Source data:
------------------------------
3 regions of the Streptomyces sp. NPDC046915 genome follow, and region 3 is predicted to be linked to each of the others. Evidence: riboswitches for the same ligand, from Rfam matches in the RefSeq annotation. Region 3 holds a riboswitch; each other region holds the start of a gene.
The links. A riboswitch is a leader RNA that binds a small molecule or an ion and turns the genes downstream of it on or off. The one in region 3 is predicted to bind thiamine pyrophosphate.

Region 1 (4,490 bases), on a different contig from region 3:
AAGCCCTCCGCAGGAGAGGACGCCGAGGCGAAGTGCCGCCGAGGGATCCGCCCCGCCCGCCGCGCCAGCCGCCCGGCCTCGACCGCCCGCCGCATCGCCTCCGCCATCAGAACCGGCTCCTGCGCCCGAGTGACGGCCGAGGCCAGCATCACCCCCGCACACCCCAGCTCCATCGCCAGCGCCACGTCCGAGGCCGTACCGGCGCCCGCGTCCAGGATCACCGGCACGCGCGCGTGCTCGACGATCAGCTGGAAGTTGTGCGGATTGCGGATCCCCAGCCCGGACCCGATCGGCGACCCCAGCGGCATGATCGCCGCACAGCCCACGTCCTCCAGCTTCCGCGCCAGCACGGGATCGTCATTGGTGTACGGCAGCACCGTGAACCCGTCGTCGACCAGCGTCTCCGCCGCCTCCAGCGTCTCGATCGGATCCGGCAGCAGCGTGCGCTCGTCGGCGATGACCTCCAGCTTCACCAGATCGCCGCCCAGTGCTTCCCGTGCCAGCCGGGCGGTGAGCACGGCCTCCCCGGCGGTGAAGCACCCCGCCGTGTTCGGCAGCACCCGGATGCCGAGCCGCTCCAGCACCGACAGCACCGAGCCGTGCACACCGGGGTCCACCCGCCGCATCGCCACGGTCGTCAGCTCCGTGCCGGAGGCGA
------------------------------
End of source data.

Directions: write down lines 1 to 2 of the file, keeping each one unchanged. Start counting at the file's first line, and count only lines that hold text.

3 regions of the Streptomyces sp. NPDC046915 genome follow, and region 3 is predicted to be linked to each of the others. Evidence: riboswitches for the same ligand, from Rfam matches in the RefSeq annotation. Region 3 holds a riboswitch; each other region holds the start of a gene.
The links. A riboswitch is a leader RNA that binds a small molecule or an ion and turns the genes downstream of it on or off. The one in region 3 is predicted to bind thiamine pyrophosphate.